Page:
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Latvia: Current Politics
Country Study > Chapter 5 > Government and Politics > Current Politics


More than twenty political parties or coalitions contended for seats in the June 1993 general elections, including Latvia's Way (Latvijas Cels), the Popular Front of Latvia, the Latvian National Independence Movement, Harmony for Latvia, the Latvian Democratic Labor Party, the Latvian Farmers Union, the Latvian Social Democratic Workers' Party, the Green Party, and Ravnopraviye. Latvians who fled as refugees to the West during World War II were granted the right to vote, even if they had become citizens of other countries. Of the estimated 120,000 such émigrés, however, barely 10,000 had bothered to register by May 1993.

With 32.4 percent of the vote, Latvia's Way, a centrist coalition founded three months before the election, won the largest number of seats -- thirty-six. It succeeded in uniting a wide range of prominent advocates of democratization, a free-market economy, and closer cooperation among the Baltic states. The Latvian National Independence Movement, which was further to the right on the political spectrum, won fifteen seats; the moderate-left Harmony for Latvia, which took a liberal stance toward the issue of citizenship, won thirteen seats; and the center-right Latvian Farmers Union won twelve seats. Four smaller groups -- Ravnopraviye, the Fatherland and Freedom Union, the Christian Democratic Union, and the Democratic Center Party (subsequently renamed the Democratic Party) -- won fewer than ten seats each. The Popular Front of Latvia, despite its large following before independence, fell short of the 4 percent threshold required for representation.

At the start of its first session in July 1993, the Saeima's major acts included election of Anatolijs Gorbunovs of Latvia's Way as its chairman, full restoration of the 1922 constitution, and election of a president. Three candidates ran for president: Gunars Meirovics of Latvia's Way, Aivars Jerumanis of the Christian Democratic Union, and Guntis Ulmanis of the Latvian Farmers Union. Ulmanis succeeded in gaining the necessary majority vote on the third ballot and was inaugurated as president on July 8, 1993. He appointed Valdis Birkavs, a leader of Latvia's Way, as prime minister and asked him to form a government. The Cabinet of Ministers approved by the Saeima on July 20, 1993, was a coalition of members of Latvia's Way, the Latvian Farmers Union, and the Christian Democratic Union.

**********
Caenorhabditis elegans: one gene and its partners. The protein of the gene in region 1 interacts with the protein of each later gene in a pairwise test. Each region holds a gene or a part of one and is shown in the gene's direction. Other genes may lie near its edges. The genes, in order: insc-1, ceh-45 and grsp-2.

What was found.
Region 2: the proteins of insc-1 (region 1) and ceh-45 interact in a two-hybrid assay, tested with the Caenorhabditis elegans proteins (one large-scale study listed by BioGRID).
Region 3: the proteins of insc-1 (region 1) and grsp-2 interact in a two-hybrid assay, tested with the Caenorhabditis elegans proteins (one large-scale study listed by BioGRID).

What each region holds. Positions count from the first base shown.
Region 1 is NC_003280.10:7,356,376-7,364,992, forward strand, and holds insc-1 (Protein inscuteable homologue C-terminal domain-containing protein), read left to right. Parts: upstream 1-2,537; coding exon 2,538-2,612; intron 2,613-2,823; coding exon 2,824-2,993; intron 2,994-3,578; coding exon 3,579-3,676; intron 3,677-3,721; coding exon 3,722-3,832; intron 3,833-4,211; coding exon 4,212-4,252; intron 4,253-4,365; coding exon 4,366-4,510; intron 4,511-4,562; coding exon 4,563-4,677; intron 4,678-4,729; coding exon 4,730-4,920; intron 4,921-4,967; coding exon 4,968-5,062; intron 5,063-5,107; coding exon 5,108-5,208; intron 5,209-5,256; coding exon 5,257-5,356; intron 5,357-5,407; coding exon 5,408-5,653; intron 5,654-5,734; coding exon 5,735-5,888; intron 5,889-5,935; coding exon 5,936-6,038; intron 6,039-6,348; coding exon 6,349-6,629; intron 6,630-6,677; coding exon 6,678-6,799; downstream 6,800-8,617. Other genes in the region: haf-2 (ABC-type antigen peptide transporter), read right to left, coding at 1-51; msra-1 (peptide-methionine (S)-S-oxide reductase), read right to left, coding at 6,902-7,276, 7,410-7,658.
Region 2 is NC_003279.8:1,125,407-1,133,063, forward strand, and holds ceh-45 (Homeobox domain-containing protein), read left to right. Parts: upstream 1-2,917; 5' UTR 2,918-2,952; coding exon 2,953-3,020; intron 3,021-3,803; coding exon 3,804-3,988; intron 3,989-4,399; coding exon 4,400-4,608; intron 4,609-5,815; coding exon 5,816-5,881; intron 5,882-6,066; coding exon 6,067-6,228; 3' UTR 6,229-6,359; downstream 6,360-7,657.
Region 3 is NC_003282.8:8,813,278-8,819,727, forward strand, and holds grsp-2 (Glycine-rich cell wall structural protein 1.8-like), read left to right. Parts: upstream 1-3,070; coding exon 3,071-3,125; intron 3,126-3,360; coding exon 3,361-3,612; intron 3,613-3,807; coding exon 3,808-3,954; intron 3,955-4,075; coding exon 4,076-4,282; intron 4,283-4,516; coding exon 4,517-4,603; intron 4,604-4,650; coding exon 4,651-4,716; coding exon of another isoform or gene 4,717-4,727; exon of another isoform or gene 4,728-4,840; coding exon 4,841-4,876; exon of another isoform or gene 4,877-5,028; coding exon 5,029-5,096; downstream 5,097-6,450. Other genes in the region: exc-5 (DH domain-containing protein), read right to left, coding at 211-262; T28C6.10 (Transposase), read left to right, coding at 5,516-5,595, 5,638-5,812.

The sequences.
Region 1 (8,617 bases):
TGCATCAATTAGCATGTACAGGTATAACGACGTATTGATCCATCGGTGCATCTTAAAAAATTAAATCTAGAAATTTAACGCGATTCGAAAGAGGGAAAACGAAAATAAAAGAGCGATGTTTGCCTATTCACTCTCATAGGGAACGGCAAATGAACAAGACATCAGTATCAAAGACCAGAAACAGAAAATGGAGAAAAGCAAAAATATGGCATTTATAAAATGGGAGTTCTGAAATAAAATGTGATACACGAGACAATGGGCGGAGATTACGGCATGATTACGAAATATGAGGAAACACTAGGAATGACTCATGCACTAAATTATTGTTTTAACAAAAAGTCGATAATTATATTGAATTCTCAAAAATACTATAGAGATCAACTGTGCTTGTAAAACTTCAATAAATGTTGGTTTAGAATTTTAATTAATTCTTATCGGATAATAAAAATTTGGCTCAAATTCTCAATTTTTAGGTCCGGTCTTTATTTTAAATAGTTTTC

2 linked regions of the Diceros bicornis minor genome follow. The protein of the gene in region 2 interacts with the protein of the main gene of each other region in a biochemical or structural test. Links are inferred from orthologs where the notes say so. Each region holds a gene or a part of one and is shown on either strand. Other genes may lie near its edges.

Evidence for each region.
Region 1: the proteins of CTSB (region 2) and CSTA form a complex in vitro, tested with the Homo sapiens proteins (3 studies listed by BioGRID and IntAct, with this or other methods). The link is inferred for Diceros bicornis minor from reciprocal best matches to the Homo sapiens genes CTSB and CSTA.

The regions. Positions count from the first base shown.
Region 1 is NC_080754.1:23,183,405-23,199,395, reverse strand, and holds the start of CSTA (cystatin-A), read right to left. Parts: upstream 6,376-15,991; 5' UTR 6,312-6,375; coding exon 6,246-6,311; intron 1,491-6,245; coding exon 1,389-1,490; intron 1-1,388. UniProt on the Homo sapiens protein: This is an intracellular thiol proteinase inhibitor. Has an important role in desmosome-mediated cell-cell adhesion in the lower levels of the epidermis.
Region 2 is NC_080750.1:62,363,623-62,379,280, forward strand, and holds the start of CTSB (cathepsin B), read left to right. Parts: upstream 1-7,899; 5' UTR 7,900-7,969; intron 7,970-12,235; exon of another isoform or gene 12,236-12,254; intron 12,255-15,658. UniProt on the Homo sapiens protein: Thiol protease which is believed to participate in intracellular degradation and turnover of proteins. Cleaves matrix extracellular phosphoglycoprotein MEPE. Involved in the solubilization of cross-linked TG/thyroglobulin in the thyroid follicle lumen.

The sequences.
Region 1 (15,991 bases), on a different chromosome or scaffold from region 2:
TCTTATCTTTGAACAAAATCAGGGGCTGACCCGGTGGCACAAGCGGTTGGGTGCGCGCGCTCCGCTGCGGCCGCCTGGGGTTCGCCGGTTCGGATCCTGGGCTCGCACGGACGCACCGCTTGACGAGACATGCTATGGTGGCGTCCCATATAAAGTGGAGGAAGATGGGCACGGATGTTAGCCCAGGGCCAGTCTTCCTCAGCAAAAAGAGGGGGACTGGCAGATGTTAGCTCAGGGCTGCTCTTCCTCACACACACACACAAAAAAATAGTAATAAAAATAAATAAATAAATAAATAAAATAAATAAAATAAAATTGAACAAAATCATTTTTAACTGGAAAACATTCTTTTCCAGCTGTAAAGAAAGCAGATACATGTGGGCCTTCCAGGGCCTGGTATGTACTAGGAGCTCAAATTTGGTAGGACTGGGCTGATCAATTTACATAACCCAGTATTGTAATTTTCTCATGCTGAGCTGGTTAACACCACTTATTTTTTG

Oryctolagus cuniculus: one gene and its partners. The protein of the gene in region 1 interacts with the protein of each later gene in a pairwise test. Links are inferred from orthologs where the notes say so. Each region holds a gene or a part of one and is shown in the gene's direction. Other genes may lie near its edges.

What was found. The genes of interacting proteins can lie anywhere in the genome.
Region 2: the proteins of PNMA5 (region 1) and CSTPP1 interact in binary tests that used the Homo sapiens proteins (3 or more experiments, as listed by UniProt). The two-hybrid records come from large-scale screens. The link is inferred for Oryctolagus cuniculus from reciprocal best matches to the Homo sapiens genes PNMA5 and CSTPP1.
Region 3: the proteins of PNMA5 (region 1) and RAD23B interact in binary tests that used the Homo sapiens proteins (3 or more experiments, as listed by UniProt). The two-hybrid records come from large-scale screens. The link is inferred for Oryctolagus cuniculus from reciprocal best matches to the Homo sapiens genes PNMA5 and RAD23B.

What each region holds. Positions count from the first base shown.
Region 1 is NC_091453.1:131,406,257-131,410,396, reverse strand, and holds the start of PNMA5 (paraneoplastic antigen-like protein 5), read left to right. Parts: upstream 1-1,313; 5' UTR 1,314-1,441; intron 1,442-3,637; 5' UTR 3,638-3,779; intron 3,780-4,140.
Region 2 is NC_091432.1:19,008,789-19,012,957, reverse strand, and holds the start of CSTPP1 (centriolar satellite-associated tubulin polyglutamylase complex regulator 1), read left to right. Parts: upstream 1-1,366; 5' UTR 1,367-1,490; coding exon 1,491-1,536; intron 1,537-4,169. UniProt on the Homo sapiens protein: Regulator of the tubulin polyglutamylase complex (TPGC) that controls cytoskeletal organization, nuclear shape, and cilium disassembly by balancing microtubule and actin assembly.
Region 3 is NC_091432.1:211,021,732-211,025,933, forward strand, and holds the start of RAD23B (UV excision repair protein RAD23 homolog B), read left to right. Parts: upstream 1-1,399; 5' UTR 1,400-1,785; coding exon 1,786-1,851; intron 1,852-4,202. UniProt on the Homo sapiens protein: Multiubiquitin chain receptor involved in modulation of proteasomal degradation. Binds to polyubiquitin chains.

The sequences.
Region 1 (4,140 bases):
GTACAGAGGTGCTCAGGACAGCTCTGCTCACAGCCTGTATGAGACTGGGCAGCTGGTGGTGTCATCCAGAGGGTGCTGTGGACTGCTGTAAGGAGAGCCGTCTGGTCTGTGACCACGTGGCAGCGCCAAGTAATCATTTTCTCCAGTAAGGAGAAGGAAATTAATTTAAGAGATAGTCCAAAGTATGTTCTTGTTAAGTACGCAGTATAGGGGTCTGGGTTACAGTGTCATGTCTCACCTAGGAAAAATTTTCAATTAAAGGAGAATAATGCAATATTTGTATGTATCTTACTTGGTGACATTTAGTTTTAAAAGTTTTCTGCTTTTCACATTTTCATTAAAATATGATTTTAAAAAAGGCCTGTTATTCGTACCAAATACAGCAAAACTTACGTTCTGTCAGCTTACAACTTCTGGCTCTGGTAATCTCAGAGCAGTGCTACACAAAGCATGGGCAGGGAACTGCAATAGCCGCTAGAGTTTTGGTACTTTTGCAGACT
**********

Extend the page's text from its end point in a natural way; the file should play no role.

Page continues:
In July 1994, as a result of a dispute regarding tariffs on agricultural imports, the Latvian Farmers Union withdrew from the ruling coalition, and the Birkavs government resigned. Andrejs Krastins, deputy chairman of the Saeima and chairman of the Latvian National Independence Movement, failed to form a new government. Then Maris Gailis of Latvia's Way engineered a coalition with two groups that emerged from a split in the Harmony for Latvia movement -- the National Union of Economists, which advocates an expanded economic role for the state and greater concessions on citizenship rights for the Russians and other ethnic minorities, and Harmony for the People. In September the Gailis government, including Birkavs as foreign minister, was confirmed.

One of the most important issues facing the Saeima was citizenship. Proposals concerning a citizenship bill ranged from retaining the citizenship criteria used for the purposes of the 1993 general elections to granting automatic citizenship to all residents of Latvia. A citizenship bill was passed in June 1994, despite its controversial quota restricting naturalization to fewer than 2,000 people per year. Under heavy domestic and international pressure, however, the Saeima relented, and another citizenship bill, without the quota provision, was passed in July and signed into law by President Ulmanis in August. It requires that applicants have a minimum of five years of continuous residence (in contrast to a December 1991 draft law's sixteen-year residency requirement); a rudimentary know-ledge of the Latvian language, history, and constitution; and a legal source of income. Applicants must also take an oath of loyalty to Latvia and renounce any other citizenship.

Data as of January 1995

Last Updated: January 1995

Editor's Note: Country Studies included here were published between 1988 and 1998. The Country study for Latvia was first published in 1995. Where available, the data has been updated through 2008. The date at the bottom of each section will indicate the time period of the data. Information on some countries may no longer be up to date. See the "Research Completed" date at the beginning of each study on the Title Page or the "Data as of" date at the end of each section of text. This information is included due to its comprehensiveness and for historical purposes.

Note that current information from the CIA World Factbook, U.S. Department of State Background Notes, Australia's Department of Foreign Affairs and Trade Country Briefs, the UK's Foreign and Commonwealth Office's Country Profiles, and the World Bank can be found on

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